• In various embodiments, the terms “short-range” and “long-range” may be relative terms referring to associated communications ranges (or distances) for associated wireless transceivers 180-e as compared to each other rather than an objective standard. In one embodiment, for example, the term “short-range” may refer to a communications range or distance for the first wireless transceiver 180-1 that is shorter than a communications range or distance for another wireless transceiver 180-e implemented for the wearable computing device 102, such as a second wireless transceiver 180-2. Similarly, the term “long-range” may refer to a communications range or distance for the second wireless transceiver 180-2 that is longer than a communications range or distance for another wireless transceiver 180-e implemented for the wearable computing device 102, such as the first wireless transceiver 180-1. The embodiments are not limited in this context.
  • In various embodiments, the terms “short-range” and “long-range” may be relative terms referring to associated communications ranges (or distances) for associated wireless transceivers 180-e as compared to an objective measure, such as provided by a communications standard, protocol or interface. In one embodiment, for example, the term “short-range” may refer to a communications range or distance for the first wireless transceiver 180-1 that is shorter than 300 meters or some other defined distance. Similarly, the term “long-range” may refer to a communications range or distance for the second wireless transceiver 180-2 that is longer than 300 meters or some other defined distance. The embodiments are not limited in this context.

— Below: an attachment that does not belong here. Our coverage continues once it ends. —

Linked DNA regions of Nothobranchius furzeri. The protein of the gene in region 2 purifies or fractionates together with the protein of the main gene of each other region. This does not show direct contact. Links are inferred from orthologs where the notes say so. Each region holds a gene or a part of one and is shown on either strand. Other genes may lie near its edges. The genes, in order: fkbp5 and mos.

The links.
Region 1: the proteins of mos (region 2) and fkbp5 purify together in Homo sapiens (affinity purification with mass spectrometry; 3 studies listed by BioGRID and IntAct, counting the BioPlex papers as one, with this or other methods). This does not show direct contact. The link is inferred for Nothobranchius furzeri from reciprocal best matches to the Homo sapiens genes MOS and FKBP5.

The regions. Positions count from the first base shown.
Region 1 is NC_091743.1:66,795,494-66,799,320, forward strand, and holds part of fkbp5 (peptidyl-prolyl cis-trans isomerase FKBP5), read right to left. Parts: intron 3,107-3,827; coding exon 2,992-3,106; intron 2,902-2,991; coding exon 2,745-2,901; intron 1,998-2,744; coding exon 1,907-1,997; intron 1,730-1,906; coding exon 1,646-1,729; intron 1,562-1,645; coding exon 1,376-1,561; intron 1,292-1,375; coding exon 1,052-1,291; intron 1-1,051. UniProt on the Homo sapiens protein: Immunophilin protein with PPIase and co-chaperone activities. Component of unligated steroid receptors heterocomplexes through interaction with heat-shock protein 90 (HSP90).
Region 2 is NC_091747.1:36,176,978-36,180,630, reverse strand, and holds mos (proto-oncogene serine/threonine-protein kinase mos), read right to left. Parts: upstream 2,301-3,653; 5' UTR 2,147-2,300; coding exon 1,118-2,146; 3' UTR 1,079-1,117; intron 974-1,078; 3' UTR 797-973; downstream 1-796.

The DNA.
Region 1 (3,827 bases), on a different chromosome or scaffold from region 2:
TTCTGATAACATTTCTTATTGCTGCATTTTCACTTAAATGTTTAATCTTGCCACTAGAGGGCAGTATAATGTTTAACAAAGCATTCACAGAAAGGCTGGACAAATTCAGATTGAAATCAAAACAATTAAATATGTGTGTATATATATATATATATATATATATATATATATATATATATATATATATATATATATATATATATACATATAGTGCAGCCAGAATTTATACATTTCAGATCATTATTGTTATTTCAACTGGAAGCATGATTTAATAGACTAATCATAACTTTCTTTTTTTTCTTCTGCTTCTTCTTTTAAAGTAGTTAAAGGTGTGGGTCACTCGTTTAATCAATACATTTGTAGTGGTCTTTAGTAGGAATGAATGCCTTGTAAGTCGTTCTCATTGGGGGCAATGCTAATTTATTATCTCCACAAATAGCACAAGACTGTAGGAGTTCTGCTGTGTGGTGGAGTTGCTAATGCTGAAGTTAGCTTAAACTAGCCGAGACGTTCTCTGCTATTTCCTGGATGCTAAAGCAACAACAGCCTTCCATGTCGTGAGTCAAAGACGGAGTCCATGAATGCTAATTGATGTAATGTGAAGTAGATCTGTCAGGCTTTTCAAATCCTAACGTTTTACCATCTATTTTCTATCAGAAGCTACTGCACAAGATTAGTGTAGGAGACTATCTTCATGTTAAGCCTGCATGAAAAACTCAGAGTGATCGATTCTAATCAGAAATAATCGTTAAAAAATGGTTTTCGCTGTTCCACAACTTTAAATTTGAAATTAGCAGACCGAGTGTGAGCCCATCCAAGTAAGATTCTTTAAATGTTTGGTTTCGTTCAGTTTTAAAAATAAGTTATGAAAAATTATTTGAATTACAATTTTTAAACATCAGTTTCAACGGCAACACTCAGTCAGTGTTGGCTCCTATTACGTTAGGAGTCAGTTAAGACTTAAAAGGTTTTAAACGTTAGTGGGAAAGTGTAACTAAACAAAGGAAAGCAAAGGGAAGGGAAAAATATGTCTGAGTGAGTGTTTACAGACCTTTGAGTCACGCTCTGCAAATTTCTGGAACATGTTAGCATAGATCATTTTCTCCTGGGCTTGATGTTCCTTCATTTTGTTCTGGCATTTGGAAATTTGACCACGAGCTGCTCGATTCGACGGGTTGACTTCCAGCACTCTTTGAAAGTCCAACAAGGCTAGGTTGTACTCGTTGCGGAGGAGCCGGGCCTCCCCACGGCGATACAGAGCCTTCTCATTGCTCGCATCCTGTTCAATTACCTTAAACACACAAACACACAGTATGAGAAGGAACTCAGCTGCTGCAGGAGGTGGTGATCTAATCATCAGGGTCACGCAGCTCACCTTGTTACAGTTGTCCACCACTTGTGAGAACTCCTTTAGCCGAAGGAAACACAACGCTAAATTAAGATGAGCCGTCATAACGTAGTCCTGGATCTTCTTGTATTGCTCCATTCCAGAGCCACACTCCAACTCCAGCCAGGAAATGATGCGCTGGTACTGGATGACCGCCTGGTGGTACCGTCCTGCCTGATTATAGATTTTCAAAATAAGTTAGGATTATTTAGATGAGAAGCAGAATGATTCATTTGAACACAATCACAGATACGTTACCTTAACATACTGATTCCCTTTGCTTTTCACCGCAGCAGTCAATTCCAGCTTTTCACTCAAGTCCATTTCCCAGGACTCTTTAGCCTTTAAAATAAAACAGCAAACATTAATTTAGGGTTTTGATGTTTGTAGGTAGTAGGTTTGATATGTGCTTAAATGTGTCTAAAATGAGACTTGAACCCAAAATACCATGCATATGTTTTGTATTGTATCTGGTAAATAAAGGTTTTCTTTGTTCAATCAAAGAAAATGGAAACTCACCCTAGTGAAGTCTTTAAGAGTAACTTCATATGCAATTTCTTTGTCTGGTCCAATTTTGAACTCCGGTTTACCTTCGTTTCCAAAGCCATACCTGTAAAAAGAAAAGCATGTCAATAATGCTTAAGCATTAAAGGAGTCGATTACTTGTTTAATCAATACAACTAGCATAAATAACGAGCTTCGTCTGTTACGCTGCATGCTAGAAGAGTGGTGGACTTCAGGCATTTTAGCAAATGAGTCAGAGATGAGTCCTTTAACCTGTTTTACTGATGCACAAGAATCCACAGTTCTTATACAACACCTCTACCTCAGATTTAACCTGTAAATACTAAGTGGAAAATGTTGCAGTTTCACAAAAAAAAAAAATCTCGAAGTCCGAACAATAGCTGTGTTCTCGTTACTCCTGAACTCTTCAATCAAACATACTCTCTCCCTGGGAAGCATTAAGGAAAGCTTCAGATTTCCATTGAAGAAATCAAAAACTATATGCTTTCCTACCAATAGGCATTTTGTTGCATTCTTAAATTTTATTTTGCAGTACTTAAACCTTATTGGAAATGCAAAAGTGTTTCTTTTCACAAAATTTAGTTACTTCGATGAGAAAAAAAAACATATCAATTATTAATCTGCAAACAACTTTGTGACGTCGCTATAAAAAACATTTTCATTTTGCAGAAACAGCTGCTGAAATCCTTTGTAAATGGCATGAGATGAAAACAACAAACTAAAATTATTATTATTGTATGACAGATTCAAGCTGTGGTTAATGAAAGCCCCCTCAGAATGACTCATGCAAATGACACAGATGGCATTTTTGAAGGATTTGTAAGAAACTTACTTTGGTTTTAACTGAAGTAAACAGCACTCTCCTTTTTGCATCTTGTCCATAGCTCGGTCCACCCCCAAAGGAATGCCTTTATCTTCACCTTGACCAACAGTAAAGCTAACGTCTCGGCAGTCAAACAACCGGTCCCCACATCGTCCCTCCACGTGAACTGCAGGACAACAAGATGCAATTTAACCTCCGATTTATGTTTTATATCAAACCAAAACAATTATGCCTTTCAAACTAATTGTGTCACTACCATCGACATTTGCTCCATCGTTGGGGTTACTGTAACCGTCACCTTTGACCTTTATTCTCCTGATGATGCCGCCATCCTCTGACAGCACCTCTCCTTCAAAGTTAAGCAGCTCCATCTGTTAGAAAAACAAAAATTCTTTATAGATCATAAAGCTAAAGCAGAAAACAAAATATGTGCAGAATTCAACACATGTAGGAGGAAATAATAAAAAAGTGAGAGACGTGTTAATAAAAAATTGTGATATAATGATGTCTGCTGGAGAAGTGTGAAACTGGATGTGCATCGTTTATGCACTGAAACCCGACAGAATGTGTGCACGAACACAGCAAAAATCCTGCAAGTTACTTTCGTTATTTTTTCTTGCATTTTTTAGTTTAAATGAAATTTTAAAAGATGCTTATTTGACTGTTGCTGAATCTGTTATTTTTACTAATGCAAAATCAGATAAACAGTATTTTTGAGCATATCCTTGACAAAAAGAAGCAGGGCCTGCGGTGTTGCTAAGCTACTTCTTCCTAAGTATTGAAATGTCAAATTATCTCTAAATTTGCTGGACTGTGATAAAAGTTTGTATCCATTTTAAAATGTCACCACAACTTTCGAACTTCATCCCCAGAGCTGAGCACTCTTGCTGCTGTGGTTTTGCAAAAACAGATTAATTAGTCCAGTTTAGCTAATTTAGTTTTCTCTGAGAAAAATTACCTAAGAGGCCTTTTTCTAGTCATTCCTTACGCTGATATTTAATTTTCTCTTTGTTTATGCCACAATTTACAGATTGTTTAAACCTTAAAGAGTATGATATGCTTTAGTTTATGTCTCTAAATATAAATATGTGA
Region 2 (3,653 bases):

• In one embodiment, for example, the wireless transceiver 180-1 may comprise a radio designed to communicate information over a wireless personal area network (WPAN) or a wireless local area network (WLAN). The wireless transceiver 180-1 may be arranged to provide data communications functionality in accordance with different types of lower range wireless network systems or protocols. Examples of suitable WPAN systems offering lower range data communication services may include a Bluetooth system as defined by the Bluetooth Special Interest Group, an infra-red (IR) system, an Institute of Electrical and Electronics Engineers (IEEE) 802.15 system, a DASH7 system, wireless universal serial bus (USB), wireless high-definition (HD), an ultra-side band (UWB) system, and similar systems. Examples of suitable WLAN systems offering lower range data communications services may include the IEEE 802.xx series of protocols, such as the IEEE 802.11a/b/g/n series of standard protocols and variants (also referred to as “WiFi”). It may be appreciated that other wireless techniques may be implemented, and the embodiments are not limited in this context.